Chelsea Thai basil pork noodles & pad Thai

High Line visitor

Viveca on High Line

Viveca on High Line

Viveca on High Line

We might have stayed there all afternoon, except we were getting too thirsty, so we threw away our garbage and set off to find drinks. I remembered pushcart vendors, but the only one we saw was selling glass jewelry, and I was already happily wearing the $2 blue and red plastic ring I bought in Chinatown last week. We didn’t find anything to drink. Even the water fountains were still turned off for the winter. After a few blocks we stopped to sit on a bench and watch people walk by. A gaggle of pre-teens held court on the bench facing ours, recognizing and merging with other kids in threes and fours, Most of the girls wore lightweight short skirts with bare legs, but one had miscalculated and had a long black skirt, opaque black stockings, and a jacket tied around her waist. I was half-and-half; I’d worn a dress with no stockings but still had on boots and a jacket. The fresh air felt great hitting my bare legs for the first time in months, and my feet yearned to trade in the boots for flip flops.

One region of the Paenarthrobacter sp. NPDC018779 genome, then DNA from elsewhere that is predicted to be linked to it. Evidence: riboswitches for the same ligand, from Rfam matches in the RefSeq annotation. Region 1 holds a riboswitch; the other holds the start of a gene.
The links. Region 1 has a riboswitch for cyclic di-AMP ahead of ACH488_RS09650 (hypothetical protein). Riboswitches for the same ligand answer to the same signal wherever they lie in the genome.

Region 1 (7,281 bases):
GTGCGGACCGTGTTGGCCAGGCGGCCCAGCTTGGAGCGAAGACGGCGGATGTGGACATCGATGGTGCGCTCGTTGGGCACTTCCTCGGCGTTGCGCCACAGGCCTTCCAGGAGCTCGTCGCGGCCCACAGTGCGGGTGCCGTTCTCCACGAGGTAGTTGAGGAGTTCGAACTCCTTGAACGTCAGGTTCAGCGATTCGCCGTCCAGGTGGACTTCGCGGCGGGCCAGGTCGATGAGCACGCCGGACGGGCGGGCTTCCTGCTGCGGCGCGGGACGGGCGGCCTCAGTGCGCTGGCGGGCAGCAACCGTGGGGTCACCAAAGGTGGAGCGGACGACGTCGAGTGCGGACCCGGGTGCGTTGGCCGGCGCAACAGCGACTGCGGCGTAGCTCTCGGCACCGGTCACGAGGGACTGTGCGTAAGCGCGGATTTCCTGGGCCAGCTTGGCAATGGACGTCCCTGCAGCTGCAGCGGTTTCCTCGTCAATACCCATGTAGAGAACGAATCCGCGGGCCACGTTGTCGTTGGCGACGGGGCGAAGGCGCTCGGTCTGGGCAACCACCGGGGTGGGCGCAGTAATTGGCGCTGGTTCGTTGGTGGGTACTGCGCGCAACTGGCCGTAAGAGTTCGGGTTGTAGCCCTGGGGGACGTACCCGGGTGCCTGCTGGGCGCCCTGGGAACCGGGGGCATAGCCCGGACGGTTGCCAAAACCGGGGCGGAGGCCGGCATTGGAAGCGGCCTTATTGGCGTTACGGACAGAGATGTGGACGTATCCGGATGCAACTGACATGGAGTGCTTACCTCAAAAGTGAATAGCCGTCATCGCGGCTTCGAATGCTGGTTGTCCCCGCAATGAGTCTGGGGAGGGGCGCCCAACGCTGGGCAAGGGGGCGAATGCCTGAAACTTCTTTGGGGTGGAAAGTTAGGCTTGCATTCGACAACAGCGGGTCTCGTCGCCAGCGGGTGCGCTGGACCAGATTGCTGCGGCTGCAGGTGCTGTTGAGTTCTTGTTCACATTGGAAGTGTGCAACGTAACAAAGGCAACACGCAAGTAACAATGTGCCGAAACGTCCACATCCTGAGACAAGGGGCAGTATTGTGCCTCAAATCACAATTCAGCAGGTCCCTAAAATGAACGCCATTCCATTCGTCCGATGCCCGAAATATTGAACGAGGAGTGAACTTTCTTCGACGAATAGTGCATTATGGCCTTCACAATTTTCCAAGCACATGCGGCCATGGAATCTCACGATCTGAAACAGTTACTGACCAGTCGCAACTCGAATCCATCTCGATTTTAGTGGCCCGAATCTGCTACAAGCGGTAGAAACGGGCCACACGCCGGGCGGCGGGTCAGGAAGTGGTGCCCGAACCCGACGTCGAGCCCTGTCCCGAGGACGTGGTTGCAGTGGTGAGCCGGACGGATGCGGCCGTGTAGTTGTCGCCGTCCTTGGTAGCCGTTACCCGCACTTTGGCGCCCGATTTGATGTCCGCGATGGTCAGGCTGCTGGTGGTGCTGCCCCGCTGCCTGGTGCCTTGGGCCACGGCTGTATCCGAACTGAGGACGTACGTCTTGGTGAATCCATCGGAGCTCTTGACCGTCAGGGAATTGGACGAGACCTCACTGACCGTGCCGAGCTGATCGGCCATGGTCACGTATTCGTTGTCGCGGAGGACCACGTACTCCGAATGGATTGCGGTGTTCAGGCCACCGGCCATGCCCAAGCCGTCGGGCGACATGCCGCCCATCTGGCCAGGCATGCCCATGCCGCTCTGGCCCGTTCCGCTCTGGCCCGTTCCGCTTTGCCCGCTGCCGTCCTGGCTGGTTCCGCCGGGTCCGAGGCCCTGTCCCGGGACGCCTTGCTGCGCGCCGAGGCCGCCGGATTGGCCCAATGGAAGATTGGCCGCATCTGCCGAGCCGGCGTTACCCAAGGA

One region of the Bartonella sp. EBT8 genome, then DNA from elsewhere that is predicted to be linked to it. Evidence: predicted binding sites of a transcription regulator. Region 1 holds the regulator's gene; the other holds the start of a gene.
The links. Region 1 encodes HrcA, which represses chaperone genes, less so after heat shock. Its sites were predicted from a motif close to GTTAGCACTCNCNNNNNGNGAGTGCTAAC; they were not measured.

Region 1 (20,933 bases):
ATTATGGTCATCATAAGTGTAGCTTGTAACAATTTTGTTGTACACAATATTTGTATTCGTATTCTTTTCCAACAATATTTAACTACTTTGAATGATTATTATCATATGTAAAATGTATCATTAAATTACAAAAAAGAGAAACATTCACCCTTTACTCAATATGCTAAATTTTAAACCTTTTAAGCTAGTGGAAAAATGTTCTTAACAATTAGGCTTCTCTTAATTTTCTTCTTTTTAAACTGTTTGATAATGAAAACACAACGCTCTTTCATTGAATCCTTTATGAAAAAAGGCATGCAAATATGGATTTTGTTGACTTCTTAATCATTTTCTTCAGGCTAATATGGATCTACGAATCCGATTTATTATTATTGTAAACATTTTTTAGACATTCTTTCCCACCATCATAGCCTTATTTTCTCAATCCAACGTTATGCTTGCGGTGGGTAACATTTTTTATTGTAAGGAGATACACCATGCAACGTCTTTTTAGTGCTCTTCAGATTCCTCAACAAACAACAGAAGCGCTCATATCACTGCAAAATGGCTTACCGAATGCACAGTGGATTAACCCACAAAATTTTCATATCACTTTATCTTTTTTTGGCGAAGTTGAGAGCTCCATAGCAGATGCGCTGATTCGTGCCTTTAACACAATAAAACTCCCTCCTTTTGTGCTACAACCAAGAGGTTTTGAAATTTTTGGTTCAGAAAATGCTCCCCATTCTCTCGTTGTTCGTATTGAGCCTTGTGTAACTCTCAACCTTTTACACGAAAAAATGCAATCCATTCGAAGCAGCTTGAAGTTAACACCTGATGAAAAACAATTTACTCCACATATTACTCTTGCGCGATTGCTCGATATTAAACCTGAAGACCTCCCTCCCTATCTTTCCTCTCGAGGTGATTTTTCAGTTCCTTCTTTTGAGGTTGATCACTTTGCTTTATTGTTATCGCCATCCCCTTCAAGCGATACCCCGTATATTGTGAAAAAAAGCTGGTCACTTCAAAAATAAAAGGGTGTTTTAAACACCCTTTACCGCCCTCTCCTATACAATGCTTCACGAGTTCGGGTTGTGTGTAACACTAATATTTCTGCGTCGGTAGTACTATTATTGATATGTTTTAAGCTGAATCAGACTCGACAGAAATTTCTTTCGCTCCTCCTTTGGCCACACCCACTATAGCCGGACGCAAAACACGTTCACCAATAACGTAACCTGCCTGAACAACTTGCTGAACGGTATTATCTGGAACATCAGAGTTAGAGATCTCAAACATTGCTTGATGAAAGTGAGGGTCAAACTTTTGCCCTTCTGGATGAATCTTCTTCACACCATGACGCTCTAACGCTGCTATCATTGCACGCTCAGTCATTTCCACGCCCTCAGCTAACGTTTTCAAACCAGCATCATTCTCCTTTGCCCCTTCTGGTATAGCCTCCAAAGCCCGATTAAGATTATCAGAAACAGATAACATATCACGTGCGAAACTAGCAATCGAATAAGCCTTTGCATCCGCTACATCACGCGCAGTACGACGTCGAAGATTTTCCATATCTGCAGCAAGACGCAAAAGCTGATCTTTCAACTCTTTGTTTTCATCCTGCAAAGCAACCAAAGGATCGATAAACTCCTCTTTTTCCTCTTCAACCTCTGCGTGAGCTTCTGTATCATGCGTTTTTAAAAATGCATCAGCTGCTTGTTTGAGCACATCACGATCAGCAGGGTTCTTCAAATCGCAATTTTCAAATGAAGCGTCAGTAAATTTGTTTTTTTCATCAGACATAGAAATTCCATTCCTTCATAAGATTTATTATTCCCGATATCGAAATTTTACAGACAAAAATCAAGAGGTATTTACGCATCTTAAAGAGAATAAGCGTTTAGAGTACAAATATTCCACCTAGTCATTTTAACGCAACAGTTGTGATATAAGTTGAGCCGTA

Eventually Damaso had to leave to meet a photography student, and I wanted to go back to Chelsea Market for a People’s Pop. We descended, walked back through the Meatpacking District, and said our goodbyes on the street. Despite the sign, People’s Pops didn’t have a store in the market anymore. In no hurry to head home, I walked though a few sample sales with uninspired clothing by designers I hadn’t heard of. At one, I talked a woman out of buying a shapeless blouse that looked like a hospital Johnny. I may not know fashion, but I know she didn’t need to look like an escaped patient. Eventually I left the market and went back to the deli in my old building where I bought a pomegranate-cherry FrozFruit for the subway ride home. It’s sticky and delicious, and I finish it before I even make it back to the subway, just half a block away.

Photographs by Damaso Reyes